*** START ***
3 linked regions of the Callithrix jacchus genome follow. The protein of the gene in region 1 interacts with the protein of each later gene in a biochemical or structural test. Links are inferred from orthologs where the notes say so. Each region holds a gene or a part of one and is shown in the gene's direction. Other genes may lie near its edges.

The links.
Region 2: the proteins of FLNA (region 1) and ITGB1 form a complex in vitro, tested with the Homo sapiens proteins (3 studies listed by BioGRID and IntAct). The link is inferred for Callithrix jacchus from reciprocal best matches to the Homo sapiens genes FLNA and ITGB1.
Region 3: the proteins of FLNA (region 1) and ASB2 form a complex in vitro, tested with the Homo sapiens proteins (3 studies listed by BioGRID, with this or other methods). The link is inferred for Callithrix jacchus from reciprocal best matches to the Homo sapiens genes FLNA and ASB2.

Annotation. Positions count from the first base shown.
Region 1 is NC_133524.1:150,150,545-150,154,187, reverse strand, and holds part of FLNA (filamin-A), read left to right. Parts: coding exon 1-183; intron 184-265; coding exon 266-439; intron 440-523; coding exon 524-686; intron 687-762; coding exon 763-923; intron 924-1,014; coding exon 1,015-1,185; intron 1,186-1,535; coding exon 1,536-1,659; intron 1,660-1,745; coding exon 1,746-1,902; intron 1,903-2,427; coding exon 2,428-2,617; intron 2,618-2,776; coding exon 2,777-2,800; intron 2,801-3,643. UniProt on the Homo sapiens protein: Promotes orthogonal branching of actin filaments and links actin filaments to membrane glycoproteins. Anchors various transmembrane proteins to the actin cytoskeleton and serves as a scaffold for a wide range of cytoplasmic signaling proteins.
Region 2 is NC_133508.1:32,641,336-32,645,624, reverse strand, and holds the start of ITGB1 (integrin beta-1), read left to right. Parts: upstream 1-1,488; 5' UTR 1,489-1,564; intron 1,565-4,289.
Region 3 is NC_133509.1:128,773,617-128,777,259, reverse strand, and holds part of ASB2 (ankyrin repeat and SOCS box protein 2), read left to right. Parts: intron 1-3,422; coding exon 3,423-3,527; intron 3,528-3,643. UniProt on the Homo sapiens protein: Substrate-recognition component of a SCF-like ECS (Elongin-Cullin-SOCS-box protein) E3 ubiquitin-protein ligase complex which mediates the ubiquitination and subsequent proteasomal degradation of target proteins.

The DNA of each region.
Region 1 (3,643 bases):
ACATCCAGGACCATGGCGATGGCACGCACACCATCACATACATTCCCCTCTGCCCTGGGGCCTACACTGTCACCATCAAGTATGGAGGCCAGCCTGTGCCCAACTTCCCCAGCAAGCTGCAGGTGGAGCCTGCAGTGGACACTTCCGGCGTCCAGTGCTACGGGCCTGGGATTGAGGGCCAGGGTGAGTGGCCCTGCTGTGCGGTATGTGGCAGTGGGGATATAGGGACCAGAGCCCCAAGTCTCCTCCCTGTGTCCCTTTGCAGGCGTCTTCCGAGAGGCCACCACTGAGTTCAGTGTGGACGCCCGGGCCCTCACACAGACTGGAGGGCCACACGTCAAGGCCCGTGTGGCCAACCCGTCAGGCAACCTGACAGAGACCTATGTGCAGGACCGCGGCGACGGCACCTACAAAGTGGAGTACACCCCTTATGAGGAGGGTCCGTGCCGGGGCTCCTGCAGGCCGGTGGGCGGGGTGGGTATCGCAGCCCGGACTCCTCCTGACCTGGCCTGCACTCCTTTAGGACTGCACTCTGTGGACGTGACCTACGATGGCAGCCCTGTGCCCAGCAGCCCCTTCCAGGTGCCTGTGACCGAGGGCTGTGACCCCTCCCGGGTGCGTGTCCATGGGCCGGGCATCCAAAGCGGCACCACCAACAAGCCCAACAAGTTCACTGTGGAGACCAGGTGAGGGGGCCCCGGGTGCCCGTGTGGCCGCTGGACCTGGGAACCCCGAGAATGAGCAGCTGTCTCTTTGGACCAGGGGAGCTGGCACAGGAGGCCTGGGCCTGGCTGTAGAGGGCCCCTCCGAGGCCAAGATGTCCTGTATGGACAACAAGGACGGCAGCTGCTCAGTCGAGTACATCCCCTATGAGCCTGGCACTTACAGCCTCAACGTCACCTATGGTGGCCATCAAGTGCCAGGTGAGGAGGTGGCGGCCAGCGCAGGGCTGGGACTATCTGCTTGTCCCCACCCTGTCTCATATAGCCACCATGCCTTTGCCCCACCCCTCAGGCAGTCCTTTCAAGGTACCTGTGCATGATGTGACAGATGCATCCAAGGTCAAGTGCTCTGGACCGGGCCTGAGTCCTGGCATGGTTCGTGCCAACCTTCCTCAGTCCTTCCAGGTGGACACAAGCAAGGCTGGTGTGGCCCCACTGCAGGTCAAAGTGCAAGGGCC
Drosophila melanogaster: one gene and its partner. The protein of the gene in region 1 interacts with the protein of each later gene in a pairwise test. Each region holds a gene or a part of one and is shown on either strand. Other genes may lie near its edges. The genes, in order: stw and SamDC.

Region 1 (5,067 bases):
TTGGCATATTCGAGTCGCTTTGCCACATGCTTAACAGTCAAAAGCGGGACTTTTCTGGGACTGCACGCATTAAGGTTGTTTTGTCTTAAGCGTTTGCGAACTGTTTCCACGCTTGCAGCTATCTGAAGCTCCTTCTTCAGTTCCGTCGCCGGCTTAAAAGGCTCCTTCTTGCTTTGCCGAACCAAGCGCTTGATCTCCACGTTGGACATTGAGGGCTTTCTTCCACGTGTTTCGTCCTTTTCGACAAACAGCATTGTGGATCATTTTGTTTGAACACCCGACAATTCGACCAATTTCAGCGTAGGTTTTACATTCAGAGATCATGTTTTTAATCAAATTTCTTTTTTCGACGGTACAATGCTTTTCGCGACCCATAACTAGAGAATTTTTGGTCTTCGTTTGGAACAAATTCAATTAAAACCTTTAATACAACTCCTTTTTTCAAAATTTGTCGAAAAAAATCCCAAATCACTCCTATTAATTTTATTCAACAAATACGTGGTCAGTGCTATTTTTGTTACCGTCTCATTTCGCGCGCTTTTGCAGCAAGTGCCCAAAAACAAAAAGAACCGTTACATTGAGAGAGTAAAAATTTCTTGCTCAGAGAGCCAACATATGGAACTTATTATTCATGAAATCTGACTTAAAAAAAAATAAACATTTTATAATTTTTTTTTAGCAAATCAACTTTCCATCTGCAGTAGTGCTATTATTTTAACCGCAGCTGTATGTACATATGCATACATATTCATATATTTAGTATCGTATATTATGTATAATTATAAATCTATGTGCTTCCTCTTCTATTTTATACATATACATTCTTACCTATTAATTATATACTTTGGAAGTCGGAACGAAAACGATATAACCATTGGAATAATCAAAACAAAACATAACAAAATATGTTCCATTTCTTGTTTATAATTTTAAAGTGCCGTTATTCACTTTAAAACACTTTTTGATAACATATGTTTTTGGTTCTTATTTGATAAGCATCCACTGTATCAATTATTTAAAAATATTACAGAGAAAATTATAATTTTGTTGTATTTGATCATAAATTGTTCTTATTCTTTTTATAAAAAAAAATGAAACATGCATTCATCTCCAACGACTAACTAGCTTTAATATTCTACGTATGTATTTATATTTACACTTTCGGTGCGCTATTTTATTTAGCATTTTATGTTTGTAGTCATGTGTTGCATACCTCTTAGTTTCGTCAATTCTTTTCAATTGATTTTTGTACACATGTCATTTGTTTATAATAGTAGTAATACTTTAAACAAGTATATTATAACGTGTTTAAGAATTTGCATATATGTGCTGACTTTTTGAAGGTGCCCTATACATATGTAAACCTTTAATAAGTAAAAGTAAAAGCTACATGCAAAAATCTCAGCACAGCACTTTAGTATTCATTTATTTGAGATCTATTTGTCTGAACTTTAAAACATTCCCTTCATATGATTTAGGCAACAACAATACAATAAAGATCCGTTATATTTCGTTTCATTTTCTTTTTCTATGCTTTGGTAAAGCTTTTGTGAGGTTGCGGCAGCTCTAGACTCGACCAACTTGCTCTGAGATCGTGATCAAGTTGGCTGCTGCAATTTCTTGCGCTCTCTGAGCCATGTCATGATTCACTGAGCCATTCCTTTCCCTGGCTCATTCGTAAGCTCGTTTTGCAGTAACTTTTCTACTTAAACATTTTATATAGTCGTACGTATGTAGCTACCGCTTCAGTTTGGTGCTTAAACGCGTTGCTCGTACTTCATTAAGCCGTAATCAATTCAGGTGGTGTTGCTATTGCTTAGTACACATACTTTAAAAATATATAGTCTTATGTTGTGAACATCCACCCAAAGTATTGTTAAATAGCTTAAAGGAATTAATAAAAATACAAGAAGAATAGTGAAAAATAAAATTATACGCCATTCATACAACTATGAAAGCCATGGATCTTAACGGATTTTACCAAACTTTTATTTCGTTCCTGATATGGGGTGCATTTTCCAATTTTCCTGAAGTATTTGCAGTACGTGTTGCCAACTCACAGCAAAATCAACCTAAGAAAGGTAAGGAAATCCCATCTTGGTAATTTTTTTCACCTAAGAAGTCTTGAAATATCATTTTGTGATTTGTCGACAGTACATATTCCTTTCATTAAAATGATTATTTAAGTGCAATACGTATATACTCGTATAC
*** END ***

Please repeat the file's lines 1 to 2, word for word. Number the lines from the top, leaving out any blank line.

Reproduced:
3 linked regions of the Callithrix jacchus genome follow. The protein of the gene in region 1 interacts with the protein of each later gene in a biochemical or structural test. Links are inferred from orthologs where the notes say so. Each region holds a gene or a part of one and is shown in the gene's direction. Other genes may lie near its edges.

The links.